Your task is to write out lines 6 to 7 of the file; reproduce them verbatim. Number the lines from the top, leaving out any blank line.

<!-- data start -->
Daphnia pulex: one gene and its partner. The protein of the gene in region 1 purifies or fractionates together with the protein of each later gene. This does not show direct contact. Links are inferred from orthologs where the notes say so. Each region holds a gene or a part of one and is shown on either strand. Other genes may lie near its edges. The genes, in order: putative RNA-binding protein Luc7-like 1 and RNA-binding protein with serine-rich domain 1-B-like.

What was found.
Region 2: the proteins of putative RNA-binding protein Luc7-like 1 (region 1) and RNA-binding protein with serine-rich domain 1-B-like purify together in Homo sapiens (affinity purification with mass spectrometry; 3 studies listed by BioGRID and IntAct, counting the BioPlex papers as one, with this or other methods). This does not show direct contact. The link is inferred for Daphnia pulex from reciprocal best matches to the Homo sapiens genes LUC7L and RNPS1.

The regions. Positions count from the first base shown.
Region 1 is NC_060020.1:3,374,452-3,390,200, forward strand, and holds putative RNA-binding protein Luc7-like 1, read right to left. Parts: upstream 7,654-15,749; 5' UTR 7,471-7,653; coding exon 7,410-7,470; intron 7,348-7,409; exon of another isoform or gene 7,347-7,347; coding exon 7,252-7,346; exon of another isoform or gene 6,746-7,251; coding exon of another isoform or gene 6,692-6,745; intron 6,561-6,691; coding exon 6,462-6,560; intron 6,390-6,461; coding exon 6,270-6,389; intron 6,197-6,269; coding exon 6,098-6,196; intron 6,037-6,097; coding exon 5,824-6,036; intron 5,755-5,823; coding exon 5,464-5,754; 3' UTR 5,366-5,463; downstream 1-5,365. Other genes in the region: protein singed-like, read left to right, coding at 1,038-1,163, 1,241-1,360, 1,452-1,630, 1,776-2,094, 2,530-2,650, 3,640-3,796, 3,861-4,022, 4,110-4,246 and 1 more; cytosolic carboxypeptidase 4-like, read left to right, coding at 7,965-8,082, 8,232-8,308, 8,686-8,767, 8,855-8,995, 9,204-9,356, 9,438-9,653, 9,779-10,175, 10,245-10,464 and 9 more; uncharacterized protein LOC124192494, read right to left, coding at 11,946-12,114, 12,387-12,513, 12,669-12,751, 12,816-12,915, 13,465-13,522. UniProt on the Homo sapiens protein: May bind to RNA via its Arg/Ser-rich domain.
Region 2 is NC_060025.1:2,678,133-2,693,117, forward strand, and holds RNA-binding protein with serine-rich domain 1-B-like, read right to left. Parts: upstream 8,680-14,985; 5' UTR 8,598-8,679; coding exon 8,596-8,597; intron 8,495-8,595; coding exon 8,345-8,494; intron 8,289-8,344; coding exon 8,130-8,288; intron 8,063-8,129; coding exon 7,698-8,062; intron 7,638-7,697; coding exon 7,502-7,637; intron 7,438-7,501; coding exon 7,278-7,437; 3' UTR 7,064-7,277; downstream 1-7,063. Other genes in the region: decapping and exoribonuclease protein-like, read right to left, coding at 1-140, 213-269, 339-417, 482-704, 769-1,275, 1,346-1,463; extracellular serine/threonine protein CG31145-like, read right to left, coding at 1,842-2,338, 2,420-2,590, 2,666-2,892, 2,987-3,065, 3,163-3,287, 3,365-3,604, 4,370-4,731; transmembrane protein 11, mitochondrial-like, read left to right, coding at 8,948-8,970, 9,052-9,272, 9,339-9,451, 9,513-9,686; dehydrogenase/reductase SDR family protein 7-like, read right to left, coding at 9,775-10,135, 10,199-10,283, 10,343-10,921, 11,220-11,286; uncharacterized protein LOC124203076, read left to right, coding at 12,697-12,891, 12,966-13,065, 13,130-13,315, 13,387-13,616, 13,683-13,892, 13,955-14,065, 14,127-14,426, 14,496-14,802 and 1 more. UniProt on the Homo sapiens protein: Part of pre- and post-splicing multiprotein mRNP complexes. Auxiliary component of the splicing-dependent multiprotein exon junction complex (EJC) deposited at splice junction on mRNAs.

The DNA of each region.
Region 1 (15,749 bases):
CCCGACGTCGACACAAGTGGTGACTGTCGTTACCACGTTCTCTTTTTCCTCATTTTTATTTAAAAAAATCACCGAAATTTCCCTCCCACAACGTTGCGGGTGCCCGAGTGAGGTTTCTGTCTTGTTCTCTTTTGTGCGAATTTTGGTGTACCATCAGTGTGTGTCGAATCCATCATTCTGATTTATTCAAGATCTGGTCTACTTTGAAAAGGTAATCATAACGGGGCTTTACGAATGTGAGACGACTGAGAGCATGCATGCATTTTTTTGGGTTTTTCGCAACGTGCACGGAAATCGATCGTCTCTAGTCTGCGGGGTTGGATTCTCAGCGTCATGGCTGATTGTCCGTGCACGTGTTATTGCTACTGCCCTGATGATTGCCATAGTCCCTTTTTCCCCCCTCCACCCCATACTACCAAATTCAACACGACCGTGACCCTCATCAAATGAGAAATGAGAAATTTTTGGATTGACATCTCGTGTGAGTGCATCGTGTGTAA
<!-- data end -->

Region 2 is NC_060025.1:2,678,133-2,693,117, forward strand, and holds RNA-binding protein with serine-rich domain 1-B-like, read right to left. Parts: upstream 8,680-14,985; 5' UTR 8,598-8,679; coding exon 8,596-8,597; intron 8,495-8,595; coding exon 8,345-8,494; intron 8,289-8,344; coding exon 8,130-8,288; intron 8,063-8,129; coding exon 7,698-8,062; intron 7,638-7,697; coding exon 7,502-7,637; intron 7,438-7,501; coding exon 7,278-7,437; 3' UTR 7,064-7,277; downstream 1-7,063. Other genes in the region: decapping and exoribonuclease protein-like, read right to left, coding at 1-140, 213-269, 339-417, 482-704, 769-1,275, 1,346-1,463; extracellular serine/threonine protein CG31145-like, read right to left, coding at 1,842-2,338, 2,420-2,590, 2,666-2,892, 2,987-3,065, 3,163-3,287, 3,365-3,604, 4,370-4,731; transmembrane protein 11, mitochondrial-like, read left to right, coding at 8,948-8,970, 9,052-9,272, 9,339-9,451, 9,513-9,686; dehydrogenase/reductase SDR family protein 7-like, read right to left, coding at 9,775-10,135, 10,199-10,283, 10,343-10,921, 11,220-11,286; uncharacterized protein LOC124203076, read left to right, coding at 12,697-12,891, 12,966-13,065, 13,130-13,315, 13,387-13,616, 13,683-13,892, 13,955-14,065, 14,127-14,426, 14,496-14,802 and 1 more. UniProt on the Homo sapiens protein: Part of pre- and post-splicing multiprotein mRNP complexes. Auxiliary component of the splicing-dependent multiprotein exon junction complex (EJC) deposited at splice junction on mRNAs.

The DNA of each region.